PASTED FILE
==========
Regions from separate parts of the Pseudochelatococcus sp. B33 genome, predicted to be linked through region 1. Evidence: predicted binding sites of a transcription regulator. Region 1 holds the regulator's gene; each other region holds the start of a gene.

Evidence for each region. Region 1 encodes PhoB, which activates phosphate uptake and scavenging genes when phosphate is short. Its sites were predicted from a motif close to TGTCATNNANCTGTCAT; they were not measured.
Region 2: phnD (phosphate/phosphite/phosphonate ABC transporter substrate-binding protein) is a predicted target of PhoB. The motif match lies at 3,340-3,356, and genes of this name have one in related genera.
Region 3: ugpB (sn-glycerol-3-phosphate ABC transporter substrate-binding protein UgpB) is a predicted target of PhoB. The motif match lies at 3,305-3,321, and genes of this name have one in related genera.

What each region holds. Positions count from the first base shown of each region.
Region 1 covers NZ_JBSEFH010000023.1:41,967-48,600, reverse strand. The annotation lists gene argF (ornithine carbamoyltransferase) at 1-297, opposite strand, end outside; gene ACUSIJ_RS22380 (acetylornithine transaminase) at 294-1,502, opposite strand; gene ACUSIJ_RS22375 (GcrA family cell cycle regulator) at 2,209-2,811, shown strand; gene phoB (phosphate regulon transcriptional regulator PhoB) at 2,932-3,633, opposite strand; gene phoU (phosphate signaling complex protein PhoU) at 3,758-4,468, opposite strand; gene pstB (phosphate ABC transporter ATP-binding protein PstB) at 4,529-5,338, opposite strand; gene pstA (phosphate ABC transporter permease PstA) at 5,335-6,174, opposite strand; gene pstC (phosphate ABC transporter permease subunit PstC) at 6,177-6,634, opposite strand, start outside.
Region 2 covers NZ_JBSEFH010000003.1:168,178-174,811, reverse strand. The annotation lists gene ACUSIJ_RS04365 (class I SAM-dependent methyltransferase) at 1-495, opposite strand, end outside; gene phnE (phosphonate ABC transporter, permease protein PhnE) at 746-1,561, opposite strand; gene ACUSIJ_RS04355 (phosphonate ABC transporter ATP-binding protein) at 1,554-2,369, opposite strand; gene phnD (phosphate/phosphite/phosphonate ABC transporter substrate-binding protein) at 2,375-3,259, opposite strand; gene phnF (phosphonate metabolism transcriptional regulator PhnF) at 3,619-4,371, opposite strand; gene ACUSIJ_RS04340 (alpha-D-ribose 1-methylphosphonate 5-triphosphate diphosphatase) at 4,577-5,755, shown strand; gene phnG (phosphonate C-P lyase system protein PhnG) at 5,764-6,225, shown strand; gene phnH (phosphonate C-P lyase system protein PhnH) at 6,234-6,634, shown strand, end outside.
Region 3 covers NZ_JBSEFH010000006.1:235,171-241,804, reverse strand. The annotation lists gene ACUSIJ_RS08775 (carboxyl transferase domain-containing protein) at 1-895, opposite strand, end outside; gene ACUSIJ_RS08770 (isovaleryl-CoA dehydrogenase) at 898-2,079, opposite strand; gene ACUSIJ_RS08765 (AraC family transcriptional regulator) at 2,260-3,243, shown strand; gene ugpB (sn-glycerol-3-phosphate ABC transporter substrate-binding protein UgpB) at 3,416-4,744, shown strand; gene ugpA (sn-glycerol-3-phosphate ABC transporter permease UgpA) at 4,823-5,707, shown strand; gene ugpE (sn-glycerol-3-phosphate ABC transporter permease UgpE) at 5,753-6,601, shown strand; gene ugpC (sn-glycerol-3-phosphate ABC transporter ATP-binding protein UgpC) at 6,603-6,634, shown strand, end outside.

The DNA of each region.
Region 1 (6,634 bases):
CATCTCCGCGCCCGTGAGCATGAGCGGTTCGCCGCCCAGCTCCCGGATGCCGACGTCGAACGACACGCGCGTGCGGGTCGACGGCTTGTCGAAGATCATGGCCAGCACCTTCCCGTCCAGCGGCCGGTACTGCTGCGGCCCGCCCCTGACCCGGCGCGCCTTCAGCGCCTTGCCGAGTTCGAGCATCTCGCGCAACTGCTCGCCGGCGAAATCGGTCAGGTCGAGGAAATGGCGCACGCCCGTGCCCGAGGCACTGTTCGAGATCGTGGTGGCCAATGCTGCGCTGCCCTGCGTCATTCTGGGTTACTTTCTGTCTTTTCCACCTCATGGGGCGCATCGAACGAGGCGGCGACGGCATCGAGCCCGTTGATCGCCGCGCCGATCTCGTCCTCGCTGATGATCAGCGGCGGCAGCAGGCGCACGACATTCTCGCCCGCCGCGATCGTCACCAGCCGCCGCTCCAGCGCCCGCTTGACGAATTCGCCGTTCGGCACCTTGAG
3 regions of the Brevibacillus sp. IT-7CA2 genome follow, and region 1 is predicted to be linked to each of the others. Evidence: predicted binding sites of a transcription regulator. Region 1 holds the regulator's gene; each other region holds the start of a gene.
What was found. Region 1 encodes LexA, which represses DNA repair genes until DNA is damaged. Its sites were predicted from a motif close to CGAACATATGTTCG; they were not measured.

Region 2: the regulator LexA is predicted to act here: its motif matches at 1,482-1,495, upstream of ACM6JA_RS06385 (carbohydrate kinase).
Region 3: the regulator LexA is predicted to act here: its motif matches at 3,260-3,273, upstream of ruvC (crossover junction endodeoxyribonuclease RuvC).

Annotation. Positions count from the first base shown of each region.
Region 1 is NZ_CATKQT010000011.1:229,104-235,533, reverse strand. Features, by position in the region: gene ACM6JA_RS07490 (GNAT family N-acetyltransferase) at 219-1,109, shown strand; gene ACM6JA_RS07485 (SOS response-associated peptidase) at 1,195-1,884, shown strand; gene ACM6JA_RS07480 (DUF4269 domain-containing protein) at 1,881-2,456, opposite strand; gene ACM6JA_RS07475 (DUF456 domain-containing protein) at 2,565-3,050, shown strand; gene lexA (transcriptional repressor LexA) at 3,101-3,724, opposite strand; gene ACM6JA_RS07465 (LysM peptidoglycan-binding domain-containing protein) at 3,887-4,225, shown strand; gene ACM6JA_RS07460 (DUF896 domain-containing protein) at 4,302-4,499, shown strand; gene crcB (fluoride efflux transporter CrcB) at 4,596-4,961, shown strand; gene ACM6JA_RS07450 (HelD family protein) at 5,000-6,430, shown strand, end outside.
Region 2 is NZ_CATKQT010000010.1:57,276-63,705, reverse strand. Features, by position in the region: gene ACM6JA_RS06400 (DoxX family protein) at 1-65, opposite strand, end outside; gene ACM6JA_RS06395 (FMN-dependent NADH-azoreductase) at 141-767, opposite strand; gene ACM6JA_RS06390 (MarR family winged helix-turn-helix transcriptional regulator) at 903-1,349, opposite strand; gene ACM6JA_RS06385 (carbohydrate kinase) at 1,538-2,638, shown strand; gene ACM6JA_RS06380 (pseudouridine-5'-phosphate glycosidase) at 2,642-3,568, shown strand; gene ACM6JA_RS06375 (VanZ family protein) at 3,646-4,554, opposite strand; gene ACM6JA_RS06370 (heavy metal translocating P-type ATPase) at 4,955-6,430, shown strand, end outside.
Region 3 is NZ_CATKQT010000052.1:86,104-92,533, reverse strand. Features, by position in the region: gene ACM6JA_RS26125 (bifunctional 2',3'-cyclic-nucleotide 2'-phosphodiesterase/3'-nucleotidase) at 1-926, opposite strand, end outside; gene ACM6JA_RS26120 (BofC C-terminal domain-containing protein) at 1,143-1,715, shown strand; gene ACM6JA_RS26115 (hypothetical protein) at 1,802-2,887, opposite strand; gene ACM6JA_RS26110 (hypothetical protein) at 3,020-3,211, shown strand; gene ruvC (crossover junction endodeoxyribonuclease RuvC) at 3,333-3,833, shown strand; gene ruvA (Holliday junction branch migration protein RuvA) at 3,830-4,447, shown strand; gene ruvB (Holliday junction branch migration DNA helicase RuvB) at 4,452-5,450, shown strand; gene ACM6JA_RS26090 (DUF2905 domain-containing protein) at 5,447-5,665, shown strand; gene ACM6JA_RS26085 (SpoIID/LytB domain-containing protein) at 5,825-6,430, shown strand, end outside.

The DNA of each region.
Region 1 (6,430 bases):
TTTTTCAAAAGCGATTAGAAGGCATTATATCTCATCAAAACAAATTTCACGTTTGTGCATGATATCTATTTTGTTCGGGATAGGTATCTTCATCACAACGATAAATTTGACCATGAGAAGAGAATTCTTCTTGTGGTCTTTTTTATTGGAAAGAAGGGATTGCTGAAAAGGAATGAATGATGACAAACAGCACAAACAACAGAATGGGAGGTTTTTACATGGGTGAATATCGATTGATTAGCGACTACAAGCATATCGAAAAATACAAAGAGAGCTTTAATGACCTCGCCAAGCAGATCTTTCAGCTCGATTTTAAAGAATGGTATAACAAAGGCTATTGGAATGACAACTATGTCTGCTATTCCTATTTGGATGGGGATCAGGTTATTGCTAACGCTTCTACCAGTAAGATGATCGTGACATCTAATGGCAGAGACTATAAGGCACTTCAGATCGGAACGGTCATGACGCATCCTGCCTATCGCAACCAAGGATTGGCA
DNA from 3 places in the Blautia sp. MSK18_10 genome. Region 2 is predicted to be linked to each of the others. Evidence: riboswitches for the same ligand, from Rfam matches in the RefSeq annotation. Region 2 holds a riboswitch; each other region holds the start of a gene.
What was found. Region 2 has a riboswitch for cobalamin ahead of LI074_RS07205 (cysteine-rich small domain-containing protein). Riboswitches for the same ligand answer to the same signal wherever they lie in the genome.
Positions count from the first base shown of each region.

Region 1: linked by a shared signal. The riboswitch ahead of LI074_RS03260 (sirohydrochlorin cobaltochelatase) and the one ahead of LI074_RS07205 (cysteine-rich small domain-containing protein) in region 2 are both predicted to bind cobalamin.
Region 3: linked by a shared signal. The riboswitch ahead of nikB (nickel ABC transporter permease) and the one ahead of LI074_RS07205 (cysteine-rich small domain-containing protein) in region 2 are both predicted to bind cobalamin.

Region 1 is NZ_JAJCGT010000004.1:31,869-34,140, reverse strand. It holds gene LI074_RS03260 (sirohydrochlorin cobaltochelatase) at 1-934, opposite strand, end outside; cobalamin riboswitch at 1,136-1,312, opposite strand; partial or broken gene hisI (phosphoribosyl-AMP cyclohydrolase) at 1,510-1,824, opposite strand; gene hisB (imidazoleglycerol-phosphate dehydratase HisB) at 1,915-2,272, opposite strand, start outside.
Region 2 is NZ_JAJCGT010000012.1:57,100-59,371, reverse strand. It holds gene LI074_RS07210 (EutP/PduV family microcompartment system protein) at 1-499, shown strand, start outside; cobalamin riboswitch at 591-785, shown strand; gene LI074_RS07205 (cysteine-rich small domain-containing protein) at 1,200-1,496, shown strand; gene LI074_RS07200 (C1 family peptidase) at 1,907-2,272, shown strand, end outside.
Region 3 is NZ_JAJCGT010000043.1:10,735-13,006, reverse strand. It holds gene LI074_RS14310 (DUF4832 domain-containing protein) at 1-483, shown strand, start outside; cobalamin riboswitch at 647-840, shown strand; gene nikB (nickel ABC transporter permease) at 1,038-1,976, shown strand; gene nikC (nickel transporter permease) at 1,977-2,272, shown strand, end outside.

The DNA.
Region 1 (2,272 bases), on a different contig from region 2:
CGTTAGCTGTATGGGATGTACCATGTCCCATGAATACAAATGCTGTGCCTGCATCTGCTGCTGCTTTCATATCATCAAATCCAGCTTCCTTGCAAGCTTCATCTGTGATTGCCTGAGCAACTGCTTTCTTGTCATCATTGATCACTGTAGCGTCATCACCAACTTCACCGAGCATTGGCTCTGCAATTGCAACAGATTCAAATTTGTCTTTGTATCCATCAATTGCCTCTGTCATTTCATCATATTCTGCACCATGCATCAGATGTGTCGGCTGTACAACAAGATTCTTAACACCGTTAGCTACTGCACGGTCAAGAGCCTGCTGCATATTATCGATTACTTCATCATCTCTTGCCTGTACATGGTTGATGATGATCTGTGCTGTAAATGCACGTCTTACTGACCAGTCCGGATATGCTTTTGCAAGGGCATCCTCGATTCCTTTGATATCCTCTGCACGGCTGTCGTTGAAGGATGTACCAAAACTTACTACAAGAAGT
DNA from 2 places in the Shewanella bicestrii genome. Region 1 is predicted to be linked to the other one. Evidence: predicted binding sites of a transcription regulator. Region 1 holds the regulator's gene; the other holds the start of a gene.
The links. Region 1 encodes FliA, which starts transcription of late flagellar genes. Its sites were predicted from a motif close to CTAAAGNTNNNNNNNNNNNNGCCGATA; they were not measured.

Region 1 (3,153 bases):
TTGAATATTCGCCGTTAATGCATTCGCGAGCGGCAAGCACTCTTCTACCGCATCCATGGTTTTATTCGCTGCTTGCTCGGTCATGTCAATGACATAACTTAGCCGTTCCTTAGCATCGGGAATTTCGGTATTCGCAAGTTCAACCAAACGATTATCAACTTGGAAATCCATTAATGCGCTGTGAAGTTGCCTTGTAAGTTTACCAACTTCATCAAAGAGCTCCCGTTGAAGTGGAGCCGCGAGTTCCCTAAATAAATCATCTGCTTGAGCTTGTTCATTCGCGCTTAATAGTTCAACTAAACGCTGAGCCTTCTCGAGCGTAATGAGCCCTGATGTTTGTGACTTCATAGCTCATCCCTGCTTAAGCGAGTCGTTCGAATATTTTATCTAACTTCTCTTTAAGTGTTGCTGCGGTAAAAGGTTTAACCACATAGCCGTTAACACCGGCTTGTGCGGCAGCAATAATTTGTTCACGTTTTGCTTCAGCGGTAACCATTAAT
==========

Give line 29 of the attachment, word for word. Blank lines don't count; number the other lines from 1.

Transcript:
Region 2 is NZ_JAJCGT010000012.1:57,100-59,371, reverse strand. It holds gene LI074_RS07210 (EutP/PduV family microcompartment system protein) at 1-499, shown strand, start outside; cobalamin riboswitch at 591-785, shown strand; gene LI074_RS07205 (cysteine-rich small domain-containing protein) at 1,200-1,496, shown strand; gene LI074_RS07200 (C1 family peptidase) at 1,907-2,272, shown strand, end outside.